Payback: Moody’s downgrades nine Hong Kong banks

i3znspmo00moMoody’s Investors Service has changed the outlooks for the bank financial strength ratings (BFSRs)/Baseline Credit Assessments (BCAs) of eight Hong Kong banks to negative from stable, and one bank’s BFSR outlook to stable from positive.

In addition, Moody’s has lowered Wing Lung Bank’s BFSR by one notch, and affirmed all other ratings of the nine banks.

Moody’s has affirmed the deposit ratings of all the nine banks involved in this rating action. However, it has changed the outlooks on the deposit ratings for five of the nine banks concerned to negative from stable, while those for the other four banks are unchanged at stable.

The rating actions follow Moody’s decision to revise the outlook for Hong Kong’s banking system to negative from stable.

The change in the banking system outlook reflects the agency’s concerns regarding persistent negative real interest rates and potential property bubbles in Hong Kong, as well as Hong Kong banks’ growing exposures to Mainland China. These factors could result in adverse operating conditions for Hong Kong banks over the outlook horizon.

Residential, commercial, and industrial property prices in Hong Kong have all more than doubled since 2009 and are currently at historically high levels. There is growing integration between Hong Kong’s economy with that of the Mainland. While the economic integration creates business opportunities for banks and their customers, it also entails risks. The Mainland’s transition from an export- and investment-driven economic growth model to a consumption-led model creates uncertainties and may expose overcapacity in certain industries.

A separate press release to be published today elaborates on the rationale for the change in the banking system outlook.

All of the nine affected banks reported problem loan ratios that were at or near historically low levels at end-2012, and their current asset quality metrics compare very favorably against global peers. However, latent risks are building in the banking system, as domestic leverage increases and the exposures to the Mainland grow.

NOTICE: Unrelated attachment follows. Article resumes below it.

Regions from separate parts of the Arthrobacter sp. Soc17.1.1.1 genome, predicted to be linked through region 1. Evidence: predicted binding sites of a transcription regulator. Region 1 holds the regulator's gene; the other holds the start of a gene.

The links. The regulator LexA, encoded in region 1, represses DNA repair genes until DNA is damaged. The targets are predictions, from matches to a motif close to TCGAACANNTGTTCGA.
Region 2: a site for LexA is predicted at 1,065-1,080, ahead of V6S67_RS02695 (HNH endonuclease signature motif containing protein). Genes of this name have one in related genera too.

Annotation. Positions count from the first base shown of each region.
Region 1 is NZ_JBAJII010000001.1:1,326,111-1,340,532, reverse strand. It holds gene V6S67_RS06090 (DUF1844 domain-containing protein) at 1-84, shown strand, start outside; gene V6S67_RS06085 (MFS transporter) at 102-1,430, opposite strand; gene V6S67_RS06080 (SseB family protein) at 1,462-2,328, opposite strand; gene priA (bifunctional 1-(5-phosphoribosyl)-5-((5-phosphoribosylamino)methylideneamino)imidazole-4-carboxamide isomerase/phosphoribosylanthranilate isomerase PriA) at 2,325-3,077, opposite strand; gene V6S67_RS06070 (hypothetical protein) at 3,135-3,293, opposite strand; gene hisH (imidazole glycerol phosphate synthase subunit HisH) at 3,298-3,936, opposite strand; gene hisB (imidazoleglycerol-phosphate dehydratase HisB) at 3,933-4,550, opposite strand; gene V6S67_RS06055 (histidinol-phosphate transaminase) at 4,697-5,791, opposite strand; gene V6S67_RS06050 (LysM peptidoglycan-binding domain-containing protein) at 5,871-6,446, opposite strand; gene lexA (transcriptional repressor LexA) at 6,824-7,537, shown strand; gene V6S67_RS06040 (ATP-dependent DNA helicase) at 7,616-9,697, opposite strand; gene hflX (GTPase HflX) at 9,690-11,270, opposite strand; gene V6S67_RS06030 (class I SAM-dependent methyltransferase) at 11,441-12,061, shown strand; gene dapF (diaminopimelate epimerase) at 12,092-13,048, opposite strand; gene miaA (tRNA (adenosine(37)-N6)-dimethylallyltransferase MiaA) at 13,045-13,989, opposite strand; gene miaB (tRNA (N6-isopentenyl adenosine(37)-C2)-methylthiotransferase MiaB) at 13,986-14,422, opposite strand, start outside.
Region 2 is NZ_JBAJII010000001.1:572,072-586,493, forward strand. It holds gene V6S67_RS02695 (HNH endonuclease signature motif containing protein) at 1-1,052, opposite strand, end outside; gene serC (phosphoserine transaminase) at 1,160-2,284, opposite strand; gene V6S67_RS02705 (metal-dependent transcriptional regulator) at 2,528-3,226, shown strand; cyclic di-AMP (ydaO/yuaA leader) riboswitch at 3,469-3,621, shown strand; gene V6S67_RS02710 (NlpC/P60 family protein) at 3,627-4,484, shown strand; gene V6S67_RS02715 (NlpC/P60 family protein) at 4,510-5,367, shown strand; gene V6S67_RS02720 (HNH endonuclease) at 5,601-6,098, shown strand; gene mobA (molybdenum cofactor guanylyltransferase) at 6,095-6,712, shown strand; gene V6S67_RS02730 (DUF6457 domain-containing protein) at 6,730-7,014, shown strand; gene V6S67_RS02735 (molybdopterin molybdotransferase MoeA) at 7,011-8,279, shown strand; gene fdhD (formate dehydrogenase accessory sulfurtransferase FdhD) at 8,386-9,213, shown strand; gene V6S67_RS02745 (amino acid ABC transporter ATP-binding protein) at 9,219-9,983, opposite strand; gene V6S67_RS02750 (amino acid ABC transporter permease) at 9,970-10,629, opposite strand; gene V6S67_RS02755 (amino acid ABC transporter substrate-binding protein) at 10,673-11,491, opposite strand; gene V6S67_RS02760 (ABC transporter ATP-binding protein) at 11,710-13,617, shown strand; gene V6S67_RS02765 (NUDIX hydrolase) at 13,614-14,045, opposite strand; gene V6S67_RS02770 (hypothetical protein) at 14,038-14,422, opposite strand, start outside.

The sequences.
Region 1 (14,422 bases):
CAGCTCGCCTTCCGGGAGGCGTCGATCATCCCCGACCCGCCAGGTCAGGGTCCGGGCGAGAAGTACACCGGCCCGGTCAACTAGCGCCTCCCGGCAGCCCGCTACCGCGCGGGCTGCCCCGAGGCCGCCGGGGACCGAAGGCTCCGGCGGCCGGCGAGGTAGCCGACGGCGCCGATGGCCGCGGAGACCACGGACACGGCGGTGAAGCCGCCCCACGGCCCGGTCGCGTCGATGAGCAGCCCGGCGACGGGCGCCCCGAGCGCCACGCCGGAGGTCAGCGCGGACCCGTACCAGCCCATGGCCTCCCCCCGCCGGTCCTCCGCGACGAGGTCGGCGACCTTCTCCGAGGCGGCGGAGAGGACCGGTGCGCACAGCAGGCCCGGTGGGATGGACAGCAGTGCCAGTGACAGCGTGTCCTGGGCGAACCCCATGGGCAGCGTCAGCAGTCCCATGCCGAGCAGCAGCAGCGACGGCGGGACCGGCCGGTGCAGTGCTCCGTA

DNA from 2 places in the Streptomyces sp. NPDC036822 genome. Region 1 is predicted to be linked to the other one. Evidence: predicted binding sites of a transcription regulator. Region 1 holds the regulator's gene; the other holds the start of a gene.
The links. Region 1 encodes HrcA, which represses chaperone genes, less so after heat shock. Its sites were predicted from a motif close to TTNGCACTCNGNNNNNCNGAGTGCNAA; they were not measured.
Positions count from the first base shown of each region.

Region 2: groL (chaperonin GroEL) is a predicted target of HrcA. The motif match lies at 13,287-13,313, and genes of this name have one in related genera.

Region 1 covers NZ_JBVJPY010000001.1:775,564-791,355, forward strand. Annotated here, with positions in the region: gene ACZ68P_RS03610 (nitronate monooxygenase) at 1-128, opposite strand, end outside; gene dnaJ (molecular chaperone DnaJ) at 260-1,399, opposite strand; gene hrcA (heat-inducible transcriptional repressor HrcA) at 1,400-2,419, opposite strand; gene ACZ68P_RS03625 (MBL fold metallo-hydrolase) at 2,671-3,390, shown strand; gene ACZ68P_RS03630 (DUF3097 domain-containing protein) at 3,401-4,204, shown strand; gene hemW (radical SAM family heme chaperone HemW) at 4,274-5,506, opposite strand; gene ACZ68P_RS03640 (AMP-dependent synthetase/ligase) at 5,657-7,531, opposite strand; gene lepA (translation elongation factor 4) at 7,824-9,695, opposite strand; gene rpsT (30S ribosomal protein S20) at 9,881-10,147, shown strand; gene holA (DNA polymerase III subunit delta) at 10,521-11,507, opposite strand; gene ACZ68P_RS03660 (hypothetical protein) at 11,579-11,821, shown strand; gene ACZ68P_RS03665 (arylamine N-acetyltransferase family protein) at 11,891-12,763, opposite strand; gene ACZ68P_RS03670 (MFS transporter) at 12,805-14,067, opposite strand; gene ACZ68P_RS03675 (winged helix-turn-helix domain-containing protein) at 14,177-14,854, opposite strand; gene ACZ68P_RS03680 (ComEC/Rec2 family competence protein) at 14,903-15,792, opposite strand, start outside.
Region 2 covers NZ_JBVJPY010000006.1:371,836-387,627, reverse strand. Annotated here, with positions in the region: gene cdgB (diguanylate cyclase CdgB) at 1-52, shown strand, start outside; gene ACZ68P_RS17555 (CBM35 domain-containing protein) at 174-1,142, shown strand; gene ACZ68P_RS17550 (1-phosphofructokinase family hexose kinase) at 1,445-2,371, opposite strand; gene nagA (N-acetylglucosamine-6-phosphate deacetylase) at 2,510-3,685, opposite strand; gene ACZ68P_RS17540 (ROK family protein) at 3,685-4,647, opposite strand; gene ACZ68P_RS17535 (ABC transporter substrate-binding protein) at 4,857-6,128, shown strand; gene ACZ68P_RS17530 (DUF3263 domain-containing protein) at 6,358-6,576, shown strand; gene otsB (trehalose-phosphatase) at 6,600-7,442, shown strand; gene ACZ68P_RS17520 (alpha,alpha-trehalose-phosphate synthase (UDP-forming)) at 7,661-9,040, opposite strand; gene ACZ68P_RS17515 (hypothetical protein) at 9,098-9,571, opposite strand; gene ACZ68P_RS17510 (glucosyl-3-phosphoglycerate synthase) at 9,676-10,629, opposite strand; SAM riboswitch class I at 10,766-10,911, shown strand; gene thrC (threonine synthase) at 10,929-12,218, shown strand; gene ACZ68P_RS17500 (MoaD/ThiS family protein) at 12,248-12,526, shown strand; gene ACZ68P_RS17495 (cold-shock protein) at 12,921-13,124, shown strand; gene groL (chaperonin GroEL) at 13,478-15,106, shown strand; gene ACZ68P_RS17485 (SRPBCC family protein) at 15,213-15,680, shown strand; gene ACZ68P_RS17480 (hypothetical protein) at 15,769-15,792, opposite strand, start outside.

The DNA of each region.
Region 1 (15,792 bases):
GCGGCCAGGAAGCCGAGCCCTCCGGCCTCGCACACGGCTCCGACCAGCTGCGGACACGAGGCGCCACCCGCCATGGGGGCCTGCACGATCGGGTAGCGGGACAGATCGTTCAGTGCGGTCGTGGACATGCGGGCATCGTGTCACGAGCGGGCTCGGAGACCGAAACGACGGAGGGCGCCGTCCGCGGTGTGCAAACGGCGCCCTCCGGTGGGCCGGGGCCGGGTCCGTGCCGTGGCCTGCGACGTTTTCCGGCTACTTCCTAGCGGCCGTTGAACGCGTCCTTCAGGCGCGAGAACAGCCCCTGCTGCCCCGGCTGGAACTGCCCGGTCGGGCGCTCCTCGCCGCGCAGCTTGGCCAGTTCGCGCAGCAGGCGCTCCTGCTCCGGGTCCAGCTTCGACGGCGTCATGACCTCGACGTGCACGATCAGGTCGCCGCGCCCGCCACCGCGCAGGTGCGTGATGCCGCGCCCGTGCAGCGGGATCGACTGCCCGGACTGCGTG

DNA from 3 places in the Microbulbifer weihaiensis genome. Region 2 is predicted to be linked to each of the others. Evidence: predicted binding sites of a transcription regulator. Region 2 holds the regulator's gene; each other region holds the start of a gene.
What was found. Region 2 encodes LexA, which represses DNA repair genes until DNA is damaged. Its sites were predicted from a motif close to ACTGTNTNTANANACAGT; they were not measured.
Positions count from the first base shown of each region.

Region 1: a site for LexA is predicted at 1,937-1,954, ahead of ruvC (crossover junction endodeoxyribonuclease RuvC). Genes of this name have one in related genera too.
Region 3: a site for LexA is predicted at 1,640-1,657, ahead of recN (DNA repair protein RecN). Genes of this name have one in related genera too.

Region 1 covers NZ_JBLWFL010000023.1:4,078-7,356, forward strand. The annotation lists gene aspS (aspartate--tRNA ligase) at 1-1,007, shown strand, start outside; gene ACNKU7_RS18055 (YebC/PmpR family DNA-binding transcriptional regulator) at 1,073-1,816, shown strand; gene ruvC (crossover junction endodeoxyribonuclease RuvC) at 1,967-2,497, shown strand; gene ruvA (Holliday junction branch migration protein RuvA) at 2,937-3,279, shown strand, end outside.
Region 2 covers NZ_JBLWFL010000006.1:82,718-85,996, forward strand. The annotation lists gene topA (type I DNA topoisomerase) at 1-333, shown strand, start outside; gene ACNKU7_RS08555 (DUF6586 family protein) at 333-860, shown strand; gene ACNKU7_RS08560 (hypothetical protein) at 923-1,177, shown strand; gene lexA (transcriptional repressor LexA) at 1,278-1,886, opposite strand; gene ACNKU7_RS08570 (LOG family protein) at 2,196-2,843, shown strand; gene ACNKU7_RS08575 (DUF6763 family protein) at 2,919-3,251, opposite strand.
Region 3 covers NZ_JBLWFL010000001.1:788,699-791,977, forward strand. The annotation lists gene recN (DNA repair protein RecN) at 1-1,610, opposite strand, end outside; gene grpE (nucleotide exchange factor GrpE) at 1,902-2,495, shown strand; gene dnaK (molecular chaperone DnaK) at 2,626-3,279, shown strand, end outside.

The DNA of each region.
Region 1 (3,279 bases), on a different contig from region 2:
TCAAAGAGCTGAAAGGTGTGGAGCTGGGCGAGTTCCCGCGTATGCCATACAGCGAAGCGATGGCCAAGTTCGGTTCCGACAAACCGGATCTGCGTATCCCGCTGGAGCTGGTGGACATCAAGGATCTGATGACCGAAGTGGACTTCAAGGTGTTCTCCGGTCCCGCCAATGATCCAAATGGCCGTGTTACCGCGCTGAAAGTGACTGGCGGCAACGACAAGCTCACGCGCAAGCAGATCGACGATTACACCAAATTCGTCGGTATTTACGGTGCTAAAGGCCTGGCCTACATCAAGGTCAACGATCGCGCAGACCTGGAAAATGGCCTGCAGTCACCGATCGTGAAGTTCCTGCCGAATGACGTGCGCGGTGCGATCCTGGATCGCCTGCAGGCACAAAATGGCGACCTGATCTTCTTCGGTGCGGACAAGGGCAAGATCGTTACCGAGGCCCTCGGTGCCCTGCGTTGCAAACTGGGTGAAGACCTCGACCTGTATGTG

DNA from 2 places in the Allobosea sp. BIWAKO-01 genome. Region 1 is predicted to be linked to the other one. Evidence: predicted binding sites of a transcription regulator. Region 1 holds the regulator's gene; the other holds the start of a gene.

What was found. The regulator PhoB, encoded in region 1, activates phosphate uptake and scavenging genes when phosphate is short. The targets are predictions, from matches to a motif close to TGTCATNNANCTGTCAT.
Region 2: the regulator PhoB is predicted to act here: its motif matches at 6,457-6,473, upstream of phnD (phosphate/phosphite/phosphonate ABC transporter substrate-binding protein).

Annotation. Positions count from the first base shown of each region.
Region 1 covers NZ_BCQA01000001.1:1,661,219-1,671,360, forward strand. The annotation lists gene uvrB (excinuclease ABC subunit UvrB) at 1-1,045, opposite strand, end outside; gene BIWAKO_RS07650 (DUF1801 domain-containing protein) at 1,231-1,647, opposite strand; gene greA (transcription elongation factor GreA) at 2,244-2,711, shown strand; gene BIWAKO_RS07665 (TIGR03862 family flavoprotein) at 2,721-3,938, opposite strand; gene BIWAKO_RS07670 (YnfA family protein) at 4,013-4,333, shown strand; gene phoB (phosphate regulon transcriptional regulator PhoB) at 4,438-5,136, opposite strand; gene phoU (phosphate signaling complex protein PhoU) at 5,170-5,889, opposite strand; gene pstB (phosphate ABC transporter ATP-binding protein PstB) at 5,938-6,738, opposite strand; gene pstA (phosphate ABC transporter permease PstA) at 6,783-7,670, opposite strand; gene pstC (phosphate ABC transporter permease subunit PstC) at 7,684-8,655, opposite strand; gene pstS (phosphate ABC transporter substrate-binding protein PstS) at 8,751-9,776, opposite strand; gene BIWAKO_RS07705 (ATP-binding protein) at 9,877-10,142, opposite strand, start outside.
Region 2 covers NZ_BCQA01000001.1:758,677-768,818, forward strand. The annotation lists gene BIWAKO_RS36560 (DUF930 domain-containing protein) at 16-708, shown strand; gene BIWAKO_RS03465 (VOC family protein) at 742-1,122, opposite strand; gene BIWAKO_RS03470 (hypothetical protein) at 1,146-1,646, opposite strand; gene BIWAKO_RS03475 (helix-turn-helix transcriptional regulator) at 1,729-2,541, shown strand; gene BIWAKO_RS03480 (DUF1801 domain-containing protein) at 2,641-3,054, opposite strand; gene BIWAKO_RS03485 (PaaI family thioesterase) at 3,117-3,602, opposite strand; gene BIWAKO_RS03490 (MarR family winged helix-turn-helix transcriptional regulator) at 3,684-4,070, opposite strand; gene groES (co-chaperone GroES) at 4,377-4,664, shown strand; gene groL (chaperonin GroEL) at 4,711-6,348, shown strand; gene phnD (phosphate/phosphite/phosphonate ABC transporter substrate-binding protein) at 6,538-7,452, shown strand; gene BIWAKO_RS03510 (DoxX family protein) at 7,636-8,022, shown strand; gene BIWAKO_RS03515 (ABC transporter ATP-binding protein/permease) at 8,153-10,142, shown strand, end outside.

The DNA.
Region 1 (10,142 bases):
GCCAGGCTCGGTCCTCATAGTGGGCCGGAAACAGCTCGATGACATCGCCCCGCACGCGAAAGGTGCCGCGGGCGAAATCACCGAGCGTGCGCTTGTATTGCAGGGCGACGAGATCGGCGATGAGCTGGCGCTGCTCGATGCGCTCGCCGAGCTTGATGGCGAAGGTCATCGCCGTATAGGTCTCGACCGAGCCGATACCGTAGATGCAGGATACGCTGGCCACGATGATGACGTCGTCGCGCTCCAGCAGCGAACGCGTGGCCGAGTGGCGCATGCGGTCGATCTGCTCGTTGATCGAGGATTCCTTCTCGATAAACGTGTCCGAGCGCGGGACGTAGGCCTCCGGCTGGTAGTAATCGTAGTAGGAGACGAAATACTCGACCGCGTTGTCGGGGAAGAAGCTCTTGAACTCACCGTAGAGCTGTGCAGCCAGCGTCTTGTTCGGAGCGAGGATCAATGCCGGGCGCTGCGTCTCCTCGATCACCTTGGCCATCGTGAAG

Moody’s anticipates a turning point during the outlook horizon when these banks’ problem loans will rise from current low levels as conditions become more challenging. While the precise timing of the turning point cannot be determined with precision, a tightening of US monetary policy, which directly affects Hong Kong via the Hong Kong dollar peg, is likely to be one trigger for a cyclical deterioration in asset quality.

At end-2012, local property-related lending, trade and export finance, and Mainland exposures together accounted for more than half of the banks’ total loans.

Nevertheless, Hong Kong banks remain among the highest-rated banks globally, and their credit ratings continue to reflect strengths such as solid levels of capitalization, sound funding profiles and liquidity positions, and established retail franchises.

Four of the nine rated banks affected by this rating action are subsidiaries of Mainland banks. Most of them have grown at a faster pace than their peers owing to customer referrals from their parents. Their Mainland corporate exposures are higher than the peer average, as they serve the offshore financing needs of their parent banks’ corporate customers. The change in outlook for these banks’ BFSRs takes into account these banks’ increasing integration with their parents and the fact that the quality of their Mainland exposures have not been fully tested in an economic downturn.

The negative outlooks on deposits for five of the nine banks reflect the negative outlooks on their BFSRs. The outlooks for the other four banks are stable owing to expected strong support from these banks’ overseas and Mainland parents, which would likely mitigate downward pressure on their standalone credit quality.

The Hong Kong subsidiaries are of strategic importance to their overseas and Mainland parents, given Hong Kong’s position as a major regional financial hub, and the overlap in customers between the subsidiaries and their parents.

The subordinated debt ratings of four of the nine banks incorporate elements of systemic support, as they are currently notched off the banks’ deposit ratings.

Read More Here